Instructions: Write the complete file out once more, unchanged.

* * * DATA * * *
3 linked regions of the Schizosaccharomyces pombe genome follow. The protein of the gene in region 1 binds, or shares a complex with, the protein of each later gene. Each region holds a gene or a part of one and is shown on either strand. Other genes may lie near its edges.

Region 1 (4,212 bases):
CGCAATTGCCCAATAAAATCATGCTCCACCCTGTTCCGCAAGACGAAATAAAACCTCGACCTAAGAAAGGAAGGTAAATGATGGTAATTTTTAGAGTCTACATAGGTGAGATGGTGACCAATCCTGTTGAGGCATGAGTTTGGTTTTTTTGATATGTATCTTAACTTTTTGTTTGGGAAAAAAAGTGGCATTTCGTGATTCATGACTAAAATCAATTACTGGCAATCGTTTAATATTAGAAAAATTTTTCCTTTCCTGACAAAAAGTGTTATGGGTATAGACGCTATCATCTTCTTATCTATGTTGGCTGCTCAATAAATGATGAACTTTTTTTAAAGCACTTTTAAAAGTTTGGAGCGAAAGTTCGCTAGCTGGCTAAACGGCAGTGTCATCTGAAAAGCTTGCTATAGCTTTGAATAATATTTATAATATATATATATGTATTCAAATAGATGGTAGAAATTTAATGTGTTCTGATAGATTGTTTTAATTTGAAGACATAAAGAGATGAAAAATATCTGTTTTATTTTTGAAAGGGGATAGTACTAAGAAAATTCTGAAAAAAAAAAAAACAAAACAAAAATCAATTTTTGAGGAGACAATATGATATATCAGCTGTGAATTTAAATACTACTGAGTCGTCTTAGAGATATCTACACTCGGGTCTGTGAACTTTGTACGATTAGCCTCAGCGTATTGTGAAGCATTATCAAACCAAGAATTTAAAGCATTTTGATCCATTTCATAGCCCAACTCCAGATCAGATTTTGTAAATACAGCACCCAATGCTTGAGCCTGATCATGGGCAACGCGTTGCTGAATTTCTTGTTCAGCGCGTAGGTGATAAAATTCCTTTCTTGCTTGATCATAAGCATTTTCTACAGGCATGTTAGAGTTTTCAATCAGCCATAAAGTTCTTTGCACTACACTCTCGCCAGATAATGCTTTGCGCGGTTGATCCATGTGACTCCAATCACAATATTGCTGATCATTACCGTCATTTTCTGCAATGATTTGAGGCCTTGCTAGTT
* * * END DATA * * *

3 linked regions of the Schizosaccharomyces pombe genome follow. The protein of the gene in region 1 binds, or shares a complex with, the protein of each later gene. Each region holds a gene or a part of one and is shown on either strand. Other genes may lie near its edges.

Region 1 (4,212 bases):
CGCAATTGCCCAATAAAATCATGCTCCACCCTGTTCCGCAAGACGAAATAAAACCTCGACCTAAGAAAGGAAGGTAAATGATGGTAATTTTTAGAGTCTACATAGGTGAGATGGTGACCAATCCTGTTGAGGCATGAGTTTGGTTTTTTTGATATGTATCTTAACTTTTTGTTTGGGAAAAAAAGTGGCATTTCGTGATTCATGACTAAAATCAATTACTGGCAATCGTTTAATATTAGAAAAATTTTTCCTTTCCTGACAAAAAGTGTTATGGGTATAGACGCTATCATCTTCTTATCTATGTTGGCTGCTCAATAAATGATGAACTTTTTTTAAAGCACTTTTAAAAGTTTGGAGCGAAAGTTCGCTAGCTGGCTAAACGGCAGTGTCATCTGAAAAGCTTGCTATAGCTTTGAATAATATTTATAATATATATATATGTATTCAAATAGATGGTAGAAATTTAATGTGTTCTGATAGATTGTTTTAATTTGAAGACATAAAGAGATGAAAAATATCTGTTTTATTTTTGAAAGGGGATAGTACTAAGAAAATTCTGAAAAAAAAAAAAACAAAACAAAAATCAATTTTTGAGGAGACAATATGATATATCAGCTGTGAATTTAAATACTACTGAGTCGTCTTAGAGATATCTACACTCGGGTCTGTGAACTTTGTACGATTAGCCTCAGCGTATTGTGAAGCATTATCAAACCAAGAATTTAAAGCATTTTGATCCATTTCATAGCCCAACTCCAGATCAGATTTTGTAAATACAGCACCCAATGCTTGAGCCTGATCATGGGCAACGCGTTGCTGAATTTCTTGTTCAGCGCGTAGGTGATAAAATTCCTTTCTTGCTTGATCATAAGCATTTTCTACAGGCATGTTAGAGTTTTCAATCAGCCATAAAGTTCTTTGCACTACACTCTCGCCAGATAATGCTTTGCGCGGTTGATCCATGTGACTCCAATCACAATATTGCTGATCATTACCGTCATTTTCTGCAATGATTTGAGGCCTTGCTAGTT